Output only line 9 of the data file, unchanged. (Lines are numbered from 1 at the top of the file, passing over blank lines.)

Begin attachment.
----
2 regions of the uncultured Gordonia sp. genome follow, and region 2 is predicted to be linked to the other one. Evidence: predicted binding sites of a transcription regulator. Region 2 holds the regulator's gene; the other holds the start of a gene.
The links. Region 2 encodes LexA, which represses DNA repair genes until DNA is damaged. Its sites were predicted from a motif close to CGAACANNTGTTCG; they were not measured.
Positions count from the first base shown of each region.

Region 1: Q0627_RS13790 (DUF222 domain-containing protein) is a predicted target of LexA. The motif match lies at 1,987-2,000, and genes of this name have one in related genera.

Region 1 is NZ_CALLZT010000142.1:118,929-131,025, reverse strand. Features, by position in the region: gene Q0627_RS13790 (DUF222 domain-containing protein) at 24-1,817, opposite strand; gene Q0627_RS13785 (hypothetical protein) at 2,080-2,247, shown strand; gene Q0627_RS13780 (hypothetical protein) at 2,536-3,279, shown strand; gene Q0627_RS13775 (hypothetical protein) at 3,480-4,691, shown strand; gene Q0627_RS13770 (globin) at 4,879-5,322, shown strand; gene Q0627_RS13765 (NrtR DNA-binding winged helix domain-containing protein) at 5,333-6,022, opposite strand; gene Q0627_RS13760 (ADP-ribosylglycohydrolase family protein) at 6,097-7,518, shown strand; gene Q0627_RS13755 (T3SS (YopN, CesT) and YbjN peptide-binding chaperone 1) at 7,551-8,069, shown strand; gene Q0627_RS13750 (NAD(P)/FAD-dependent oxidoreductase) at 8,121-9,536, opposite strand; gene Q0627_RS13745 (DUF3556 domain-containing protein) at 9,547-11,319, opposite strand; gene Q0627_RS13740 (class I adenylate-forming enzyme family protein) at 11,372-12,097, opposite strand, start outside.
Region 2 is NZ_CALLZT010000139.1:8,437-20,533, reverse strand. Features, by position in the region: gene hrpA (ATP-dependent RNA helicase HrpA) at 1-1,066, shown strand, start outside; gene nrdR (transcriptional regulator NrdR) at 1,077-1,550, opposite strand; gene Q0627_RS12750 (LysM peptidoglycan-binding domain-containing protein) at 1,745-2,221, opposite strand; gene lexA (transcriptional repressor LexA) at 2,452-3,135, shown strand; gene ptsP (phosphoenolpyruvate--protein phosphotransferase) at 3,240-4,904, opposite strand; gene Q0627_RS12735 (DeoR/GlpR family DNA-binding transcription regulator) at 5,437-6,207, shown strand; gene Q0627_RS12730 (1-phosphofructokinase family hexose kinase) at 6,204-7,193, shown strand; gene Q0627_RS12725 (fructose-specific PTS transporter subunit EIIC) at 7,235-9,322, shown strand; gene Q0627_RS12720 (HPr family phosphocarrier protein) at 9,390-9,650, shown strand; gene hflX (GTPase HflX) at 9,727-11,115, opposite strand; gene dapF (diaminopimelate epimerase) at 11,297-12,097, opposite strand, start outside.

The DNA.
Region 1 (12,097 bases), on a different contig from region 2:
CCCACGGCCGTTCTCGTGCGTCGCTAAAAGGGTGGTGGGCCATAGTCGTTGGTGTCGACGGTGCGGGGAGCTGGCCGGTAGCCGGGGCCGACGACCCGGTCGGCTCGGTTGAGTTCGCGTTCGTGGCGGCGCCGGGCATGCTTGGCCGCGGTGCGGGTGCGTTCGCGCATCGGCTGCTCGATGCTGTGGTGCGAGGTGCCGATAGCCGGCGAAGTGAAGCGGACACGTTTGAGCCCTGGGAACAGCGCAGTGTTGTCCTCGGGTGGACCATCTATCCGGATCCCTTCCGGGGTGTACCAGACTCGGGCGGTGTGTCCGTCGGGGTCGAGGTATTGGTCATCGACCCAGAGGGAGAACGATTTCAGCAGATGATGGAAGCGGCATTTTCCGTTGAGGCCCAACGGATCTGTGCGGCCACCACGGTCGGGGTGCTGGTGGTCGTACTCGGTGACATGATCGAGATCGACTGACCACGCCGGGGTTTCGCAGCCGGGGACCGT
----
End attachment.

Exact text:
CCCACGGCCGTTCTCGTGCGTCGCTAAAAGGGTGGTGGGCCATAGTCGTTGGTGTCGACGGTGCGGGGAGCTGGCCGGTAGCCGGGGCCGACGACCCGGTCGGCTCGGTTGAGTTCGCGTTCGTGGCGGCGCCGGGCATGCTTGGCCGCGGTGCGGGTGCGTTCGCGCATCGGCTGCTCGATGCTGTGGTGCGAGGTGCCGATAGCCGGCGAAGTGAAGCGGACACGTTTGAGCCCTGGGAACAGCGCAGTGTTGTCCTCGGGTGGACCATCTATCCGGATCCCTTCCGGGGTGTACCAGACTCGGGCGGTGTGTCCGTCGGGGTCGAGGTATTGGTCATCGACCCAGAGGGAGAACGATTTCAGCAGATGATGGAAGCGGCATTTTCCGTTGAGGCCCAACGGATCTGTGCGGCCACCACGGTCGGGGTGCTGGTGGTCGTACTCGGTGACATGATCGAGATCGACTGACCACGCCGGGGTTTCGCAGCCGGGGACCGT